DAVIS: Well, the Gore campaign saying no. They're trying to stay as far away from this as possible, but it could end up being the Gore campaign's salvation in this whole thing.

The bottom here is that this would, in essence, be throwing out ballots -- if you combine those two, perhaps 25 000, in both of those counties. The Gore campaign's whole premise here has been that it's trying to include ballots, that it wants all votes to be counted. So they're walking very carefully on this -- Lou.

WATERS: All right, Patty Davis, in Washington.

Jeanne Meserve is, as usual, observing what's going on in Austin, Texas, with the Bush people.

Here's Jeanne, with the latest on that.

JEANNE MESERVE, CNN CORRESPONDENT: Lou, these cases in Martin and Seminole counties have the potential to upset the apple cart and put Al Gore ahead in Florida's vote tally, so of course, they're being watched and considered very carefully by the Bush campaign. Governor Bush, this morning, consulted with James Baker, his man on the ground in Florida about this, and afterwards, Governor Bush offered the opinion that the law was on his side in this case.

They are very aware of the background of the judge in this case, Judge Nikki Clark. She worked for Lawton Chiles, also for Attorney General Bob Butterworth, when she was attorney. And after she became a judge, Jeb Bush, who then became governor, passed her over for a promotion. So they're very aware of that, but they do not believe, they say, that she, or any other judge, would take this radical remedy of throwing out all the absentee ballots because of problems with the applications on just a couple. They say absolutely nothing illegal has been done.

The governor, although he's monitoring the legal situation, has been devoting the bulk of his attention today, as in past days, to the transition. Meeting with him today at the Governor's Mansion: Condoleezza Rice. She was the top Soviet affairs advisory to Bush's father when he was president. Bush was asked today if he's ready to name her national security adviser, as expected, or make any other personnel announcements.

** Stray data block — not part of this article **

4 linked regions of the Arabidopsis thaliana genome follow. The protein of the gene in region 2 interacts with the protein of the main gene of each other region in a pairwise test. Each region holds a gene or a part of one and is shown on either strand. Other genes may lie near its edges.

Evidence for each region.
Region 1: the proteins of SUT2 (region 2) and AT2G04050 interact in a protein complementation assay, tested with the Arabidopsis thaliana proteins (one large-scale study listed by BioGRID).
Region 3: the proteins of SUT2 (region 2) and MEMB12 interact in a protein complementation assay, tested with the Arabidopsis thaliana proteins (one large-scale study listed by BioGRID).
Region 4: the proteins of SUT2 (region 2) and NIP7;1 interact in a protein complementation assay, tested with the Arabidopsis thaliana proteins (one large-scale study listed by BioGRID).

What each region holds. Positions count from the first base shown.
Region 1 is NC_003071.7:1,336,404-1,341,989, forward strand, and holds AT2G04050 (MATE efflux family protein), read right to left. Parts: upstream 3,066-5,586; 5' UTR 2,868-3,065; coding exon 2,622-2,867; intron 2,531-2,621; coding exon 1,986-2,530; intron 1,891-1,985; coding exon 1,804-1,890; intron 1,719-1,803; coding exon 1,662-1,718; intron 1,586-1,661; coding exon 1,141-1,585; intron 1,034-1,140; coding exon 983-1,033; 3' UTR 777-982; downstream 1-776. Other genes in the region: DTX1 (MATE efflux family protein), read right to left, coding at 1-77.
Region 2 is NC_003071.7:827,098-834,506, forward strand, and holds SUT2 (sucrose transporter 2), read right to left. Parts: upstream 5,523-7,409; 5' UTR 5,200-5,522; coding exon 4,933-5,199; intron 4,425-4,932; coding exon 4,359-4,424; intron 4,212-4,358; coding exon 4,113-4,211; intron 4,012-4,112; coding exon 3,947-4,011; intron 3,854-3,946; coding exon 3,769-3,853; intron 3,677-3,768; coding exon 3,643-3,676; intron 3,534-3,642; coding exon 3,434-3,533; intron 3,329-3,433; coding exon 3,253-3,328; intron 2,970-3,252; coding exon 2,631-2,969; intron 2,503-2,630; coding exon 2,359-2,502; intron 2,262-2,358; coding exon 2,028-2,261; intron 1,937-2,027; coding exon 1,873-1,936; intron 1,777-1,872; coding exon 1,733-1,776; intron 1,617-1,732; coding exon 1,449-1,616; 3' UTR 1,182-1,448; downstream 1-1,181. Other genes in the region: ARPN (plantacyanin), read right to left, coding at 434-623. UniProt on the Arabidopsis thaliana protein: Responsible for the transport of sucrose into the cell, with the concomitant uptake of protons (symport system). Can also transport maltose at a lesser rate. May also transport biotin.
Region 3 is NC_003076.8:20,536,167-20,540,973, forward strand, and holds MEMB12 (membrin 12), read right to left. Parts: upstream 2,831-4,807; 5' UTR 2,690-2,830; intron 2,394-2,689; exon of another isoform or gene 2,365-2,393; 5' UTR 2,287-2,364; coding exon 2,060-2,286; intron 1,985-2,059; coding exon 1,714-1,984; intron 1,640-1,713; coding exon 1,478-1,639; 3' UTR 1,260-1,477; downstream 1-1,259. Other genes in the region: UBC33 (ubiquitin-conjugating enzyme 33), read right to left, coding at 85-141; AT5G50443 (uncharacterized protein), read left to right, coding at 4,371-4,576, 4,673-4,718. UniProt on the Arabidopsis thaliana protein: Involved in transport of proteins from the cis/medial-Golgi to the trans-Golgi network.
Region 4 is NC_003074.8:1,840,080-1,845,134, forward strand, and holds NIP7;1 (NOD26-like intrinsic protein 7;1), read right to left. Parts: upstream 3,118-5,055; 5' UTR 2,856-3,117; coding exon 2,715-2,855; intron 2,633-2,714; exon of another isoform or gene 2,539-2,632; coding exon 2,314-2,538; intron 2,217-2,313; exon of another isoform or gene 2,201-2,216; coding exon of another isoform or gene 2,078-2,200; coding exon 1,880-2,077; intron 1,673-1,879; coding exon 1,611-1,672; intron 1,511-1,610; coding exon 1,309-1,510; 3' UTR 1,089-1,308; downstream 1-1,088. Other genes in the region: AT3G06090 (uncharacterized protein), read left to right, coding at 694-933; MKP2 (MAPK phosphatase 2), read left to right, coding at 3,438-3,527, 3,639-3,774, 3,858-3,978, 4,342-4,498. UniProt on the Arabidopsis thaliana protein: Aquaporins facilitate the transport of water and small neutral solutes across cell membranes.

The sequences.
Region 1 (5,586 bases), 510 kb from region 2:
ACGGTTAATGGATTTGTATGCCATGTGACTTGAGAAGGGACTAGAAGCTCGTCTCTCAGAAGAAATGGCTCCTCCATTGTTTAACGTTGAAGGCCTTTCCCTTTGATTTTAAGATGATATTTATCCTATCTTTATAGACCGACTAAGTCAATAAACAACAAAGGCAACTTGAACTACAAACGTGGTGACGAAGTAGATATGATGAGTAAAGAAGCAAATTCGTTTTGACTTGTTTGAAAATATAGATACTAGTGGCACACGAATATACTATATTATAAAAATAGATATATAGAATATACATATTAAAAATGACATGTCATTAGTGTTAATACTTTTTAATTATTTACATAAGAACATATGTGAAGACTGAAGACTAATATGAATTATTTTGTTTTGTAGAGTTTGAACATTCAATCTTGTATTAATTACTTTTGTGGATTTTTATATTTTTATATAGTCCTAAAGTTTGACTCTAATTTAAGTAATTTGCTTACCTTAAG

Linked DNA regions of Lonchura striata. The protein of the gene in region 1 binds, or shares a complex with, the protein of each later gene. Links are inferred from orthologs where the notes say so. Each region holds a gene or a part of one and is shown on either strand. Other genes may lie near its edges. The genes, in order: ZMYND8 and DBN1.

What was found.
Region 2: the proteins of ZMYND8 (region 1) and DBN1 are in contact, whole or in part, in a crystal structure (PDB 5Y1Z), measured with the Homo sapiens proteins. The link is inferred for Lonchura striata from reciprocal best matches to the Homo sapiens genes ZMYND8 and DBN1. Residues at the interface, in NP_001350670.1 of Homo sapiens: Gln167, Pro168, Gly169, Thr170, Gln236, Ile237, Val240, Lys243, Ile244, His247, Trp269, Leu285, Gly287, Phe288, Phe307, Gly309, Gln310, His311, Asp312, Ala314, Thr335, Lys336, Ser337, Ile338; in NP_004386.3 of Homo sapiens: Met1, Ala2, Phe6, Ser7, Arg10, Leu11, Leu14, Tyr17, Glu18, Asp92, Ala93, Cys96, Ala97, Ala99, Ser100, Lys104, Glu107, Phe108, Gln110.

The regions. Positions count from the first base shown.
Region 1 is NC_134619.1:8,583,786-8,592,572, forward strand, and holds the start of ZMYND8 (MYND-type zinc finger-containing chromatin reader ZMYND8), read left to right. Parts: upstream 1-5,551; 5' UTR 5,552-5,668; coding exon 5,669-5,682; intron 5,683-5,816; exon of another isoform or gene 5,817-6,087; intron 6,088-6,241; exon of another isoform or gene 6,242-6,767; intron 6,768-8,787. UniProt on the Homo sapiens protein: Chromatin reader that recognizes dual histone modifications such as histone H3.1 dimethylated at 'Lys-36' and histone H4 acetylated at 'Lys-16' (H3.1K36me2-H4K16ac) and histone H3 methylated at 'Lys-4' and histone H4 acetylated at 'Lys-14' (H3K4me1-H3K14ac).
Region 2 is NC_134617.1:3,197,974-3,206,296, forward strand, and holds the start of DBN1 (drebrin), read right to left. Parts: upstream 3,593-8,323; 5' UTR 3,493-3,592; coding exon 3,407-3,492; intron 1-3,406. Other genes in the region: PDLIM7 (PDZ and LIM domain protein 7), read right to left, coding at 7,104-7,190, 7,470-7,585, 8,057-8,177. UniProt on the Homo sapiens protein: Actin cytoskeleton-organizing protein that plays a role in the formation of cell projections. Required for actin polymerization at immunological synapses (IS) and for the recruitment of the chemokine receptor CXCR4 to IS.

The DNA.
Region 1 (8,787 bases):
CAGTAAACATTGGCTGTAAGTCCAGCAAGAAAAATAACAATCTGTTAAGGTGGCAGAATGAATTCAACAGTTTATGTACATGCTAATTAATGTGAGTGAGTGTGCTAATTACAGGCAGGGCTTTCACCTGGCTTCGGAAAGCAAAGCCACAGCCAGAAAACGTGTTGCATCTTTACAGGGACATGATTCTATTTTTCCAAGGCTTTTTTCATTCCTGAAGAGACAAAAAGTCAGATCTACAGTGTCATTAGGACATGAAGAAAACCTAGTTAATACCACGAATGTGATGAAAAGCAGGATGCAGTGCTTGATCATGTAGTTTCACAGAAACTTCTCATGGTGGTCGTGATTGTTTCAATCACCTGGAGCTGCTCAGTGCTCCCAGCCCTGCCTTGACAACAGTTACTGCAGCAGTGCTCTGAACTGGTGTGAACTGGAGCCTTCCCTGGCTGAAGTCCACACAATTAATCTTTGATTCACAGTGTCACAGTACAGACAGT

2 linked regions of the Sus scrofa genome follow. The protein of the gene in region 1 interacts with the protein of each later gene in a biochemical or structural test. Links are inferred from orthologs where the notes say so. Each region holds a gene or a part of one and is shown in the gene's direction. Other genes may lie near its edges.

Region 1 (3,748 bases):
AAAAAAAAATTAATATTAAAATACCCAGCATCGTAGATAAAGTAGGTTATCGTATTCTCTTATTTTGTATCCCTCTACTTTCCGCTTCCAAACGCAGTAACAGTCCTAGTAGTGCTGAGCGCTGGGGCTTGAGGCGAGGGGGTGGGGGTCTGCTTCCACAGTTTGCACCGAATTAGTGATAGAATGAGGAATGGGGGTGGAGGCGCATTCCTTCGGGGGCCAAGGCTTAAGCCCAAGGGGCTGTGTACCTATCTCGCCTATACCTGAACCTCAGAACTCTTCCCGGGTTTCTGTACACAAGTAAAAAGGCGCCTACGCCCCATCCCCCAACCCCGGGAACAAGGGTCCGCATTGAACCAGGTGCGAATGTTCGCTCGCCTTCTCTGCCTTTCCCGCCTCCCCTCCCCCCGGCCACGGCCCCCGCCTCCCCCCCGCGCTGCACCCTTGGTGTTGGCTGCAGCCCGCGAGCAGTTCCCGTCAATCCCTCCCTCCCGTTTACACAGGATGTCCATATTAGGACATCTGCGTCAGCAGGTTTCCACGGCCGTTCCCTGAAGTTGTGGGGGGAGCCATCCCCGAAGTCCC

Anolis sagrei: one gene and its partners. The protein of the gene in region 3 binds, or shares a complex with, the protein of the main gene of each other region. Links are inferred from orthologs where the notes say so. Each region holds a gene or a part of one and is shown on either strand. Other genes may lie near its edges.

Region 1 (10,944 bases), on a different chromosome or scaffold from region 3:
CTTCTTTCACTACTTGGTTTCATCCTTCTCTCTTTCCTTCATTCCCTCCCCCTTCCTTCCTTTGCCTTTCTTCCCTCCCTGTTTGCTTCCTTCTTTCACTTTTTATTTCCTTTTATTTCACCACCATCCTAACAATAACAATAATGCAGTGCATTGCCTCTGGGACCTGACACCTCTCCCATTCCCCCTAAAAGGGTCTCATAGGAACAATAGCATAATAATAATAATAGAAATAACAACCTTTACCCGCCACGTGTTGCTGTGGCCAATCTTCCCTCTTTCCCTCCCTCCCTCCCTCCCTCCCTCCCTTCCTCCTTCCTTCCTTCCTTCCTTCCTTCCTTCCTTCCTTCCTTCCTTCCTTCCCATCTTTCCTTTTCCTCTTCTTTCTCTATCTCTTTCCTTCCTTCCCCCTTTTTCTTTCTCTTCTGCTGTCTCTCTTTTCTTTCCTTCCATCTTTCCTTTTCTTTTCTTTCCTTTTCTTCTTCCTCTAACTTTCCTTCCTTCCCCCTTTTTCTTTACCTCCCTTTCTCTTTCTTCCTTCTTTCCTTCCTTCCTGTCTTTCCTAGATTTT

(BEGIN VIDEO CLIP)

GOV. GEORGE W. BUSH (R-TX), PRESIDENTIAL CANDIDATE: Some of the potential cabinet members are friends of mine. I've made no formal offer. In terms of the White House staff, I've spoken fairly directly to people about possible service in the White House. And there'll be an appropriate moment to name those people. And Condy Rice is on the list.

(END VIDEO CLIP)

MESERVE: And because of the nature -- because of the nature of this meeting, Bush was asked several international policy questions. He called for bipartisanship in foreign policy, he warned that terrorists should not use this electoral confusion in this country or see it as any sort of opportunity or opening, and he reiterated what he said in the campaign relative to the Middle East: that the U.S.should be patient and not impose any artificial time deadlines there.

But the principal amount of his attention today on transition. he's meeting, this afternoon, with Andy Card, his designee to be White House chief of staff, if there is, indeed, a Bush administration.